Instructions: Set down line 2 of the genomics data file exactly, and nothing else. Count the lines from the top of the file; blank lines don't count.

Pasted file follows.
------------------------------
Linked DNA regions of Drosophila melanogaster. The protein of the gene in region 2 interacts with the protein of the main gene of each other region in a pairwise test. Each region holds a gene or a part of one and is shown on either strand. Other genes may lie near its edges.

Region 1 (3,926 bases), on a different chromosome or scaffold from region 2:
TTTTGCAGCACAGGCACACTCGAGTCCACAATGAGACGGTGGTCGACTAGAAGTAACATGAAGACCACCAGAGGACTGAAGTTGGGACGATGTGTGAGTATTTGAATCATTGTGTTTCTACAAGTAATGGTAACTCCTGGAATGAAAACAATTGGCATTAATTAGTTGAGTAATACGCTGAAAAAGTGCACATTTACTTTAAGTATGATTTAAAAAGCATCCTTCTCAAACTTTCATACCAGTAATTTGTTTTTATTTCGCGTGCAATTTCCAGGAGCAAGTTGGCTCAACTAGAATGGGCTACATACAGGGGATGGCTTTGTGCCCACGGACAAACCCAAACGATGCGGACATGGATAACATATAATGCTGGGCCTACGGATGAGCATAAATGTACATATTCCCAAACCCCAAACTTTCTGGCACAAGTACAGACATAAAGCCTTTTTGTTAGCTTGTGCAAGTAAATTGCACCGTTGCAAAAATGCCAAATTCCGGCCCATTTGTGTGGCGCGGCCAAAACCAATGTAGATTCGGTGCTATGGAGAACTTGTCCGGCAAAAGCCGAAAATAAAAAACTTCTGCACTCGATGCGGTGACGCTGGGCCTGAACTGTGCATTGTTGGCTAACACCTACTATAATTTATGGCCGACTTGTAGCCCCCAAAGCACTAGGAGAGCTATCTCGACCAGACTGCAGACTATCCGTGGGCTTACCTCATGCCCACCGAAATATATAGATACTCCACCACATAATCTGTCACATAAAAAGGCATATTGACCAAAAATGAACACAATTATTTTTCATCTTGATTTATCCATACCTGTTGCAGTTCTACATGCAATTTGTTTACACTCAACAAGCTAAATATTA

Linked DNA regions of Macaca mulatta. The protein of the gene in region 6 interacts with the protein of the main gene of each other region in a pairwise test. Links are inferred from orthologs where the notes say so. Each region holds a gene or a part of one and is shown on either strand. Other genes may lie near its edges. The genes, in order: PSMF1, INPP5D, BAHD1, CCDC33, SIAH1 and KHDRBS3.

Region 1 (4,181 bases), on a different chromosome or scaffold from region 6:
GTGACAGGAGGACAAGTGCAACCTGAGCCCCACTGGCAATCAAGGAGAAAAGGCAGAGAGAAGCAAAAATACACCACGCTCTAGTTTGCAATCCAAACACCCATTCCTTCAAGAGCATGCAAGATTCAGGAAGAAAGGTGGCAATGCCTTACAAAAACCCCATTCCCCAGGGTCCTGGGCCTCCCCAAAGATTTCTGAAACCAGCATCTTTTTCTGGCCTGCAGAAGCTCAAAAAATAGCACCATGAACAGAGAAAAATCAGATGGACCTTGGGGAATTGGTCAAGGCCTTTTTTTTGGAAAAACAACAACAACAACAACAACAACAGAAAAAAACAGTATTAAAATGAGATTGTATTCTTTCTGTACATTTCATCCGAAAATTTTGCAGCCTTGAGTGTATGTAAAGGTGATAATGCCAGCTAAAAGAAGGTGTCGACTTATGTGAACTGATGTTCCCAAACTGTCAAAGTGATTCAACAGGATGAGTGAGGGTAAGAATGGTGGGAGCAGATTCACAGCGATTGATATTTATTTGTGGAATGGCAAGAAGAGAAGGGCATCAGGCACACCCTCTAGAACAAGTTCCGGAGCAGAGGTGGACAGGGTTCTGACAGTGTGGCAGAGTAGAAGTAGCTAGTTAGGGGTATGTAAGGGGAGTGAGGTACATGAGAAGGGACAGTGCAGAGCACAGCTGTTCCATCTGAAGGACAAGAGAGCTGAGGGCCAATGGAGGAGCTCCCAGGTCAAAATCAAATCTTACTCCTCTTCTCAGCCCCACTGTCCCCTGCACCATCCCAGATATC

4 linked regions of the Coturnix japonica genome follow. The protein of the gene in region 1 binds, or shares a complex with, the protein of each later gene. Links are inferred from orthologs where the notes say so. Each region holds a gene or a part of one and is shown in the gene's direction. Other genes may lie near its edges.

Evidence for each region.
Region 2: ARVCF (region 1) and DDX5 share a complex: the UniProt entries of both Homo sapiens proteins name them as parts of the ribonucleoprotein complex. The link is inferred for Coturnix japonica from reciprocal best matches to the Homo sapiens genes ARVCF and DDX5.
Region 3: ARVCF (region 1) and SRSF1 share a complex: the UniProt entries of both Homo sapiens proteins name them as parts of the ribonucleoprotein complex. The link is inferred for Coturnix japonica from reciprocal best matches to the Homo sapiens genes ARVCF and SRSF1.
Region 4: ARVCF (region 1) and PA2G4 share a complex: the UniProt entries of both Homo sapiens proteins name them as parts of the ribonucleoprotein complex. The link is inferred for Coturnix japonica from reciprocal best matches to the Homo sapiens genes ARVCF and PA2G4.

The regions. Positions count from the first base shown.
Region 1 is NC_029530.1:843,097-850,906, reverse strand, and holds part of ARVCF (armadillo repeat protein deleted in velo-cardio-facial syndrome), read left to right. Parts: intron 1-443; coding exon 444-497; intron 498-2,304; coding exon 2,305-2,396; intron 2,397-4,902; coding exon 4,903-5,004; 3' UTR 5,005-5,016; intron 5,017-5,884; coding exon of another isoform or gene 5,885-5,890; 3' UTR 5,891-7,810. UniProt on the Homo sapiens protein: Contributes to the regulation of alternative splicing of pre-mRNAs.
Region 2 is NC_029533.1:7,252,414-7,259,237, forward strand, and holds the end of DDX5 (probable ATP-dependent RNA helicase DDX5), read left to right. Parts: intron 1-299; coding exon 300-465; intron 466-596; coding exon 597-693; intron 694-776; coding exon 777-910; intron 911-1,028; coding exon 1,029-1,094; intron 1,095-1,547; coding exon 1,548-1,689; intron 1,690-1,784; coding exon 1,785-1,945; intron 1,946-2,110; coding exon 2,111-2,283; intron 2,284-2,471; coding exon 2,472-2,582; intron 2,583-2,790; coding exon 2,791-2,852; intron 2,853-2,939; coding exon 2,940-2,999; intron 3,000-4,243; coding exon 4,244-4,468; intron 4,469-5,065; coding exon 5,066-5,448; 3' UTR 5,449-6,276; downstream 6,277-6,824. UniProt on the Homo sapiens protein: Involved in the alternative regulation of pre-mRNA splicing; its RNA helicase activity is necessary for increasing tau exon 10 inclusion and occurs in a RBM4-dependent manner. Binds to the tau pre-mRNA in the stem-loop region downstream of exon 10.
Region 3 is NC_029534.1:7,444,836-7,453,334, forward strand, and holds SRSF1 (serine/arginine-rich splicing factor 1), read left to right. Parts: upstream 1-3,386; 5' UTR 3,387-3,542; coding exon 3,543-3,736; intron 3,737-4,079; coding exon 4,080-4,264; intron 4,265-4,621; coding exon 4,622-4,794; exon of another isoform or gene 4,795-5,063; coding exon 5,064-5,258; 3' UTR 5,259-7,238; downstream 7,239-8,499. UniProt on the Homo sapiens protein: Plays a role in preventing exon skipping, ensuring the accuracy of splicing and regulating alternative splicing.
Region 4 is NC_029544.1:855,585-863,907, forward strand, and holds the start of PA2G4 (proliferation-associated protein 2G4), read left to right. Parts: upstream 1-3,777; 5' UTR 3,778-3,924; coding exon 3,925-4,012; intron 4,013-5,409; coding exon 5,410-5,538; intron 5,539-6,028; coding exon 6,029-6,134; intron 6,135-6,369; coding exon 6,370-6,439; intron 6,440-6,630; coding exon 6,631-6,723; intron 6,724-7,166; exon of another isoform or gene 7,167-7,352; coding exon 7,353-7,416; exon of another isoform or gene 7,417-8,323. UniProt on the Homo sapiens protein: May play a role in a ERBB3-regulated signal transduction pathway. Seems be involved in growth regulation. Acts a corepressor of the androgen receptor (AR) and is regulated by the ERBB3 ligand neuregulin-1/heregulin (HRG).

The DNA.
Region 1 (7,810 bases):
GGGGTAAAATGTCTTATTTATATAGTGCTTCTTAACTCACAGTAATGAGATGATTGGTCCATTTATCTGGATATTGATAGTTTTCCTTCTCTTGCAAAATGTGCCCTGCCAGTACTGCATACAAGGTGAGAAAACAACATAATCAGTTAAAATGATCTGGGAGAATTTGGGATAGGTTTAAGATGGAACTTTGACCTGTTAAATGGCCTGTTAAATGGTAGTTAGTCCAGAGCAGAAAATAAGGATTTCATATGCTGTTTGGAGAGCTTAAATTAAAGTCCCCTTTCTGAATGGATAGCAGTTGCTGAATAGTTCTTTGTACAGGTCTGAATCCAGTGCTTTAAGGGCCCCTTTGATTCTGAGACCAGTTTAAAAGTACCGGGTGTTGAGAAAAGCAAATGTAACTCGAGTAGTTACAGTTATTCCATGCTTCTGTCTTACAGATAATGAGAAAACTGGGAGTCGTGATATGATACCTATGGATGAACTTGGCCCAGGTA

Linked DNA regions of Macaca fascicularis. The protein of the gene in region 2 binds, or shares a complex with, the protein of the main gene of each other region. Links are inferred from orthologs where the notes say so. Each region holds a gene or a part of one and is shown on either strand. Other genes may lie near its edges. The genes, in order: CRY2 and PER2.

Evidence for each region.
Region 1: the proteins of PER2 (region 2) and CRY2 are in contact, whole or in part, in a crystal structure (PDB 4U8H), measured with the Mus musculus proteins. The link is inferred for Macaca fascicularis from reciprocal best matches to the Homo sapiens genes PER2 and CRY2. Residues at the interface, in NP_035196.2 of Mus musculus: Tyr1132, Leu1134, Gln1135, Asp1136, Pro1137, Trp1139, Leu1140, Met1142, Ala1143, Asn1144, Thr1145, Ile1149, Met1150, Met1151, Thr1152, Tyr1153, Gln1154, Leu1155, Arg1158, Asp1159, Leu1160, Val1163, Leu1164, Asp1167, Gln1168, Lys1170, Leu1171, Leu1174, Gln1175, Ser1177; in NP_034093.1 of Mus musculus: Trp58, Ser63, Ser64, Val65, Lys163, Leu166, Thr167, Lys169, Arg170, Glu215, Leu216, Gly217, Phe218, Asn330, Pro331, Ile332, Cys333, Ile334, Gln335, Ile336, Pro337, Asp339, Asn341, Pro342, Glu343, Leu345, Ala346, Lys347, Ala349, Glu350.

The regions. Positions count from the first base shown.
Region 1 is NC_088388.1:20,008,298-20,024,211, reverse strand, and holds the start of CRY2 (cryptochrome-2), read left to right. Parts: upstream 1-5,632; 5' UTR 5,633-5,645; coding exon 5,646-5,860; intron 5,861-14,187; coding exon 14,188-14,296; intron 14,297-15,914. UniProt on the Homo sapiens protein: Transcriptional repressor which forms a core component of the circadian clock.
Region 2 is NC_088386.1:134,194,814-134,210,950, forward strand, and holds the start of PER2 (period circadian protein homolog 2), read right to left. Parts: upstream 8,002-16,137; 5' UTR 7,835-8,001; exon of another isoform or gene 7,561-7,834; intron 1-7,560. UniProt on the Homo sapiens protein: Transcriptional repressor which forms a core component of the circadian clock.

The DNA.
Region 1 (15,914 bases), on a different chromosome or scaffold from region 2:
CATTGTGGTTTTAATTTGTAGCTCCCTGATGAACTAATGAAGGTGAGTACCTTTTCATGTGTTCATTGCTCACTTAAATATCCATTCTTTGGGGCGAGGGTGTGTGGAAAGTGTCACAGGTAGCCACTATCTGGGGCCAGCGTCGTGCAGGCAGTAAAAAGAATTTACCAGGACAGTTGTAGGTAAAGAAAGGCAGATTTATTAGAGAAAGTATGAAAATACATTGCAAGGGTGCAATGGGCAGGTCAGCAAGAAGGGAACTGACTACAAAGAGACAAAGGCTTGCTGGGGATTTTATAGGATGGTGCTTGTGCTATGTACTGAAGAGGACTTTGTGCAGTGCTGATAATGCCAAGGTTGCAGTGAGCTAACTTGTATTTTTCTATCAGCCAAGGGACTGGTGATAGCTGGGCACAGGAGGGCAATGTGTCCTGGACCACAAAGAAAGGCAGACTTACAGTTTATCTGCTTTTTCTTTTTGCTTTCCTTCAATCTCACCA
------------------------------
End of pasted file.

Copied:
Region 1 (3,926 bases), on a different chromosome or scaffold from region 2: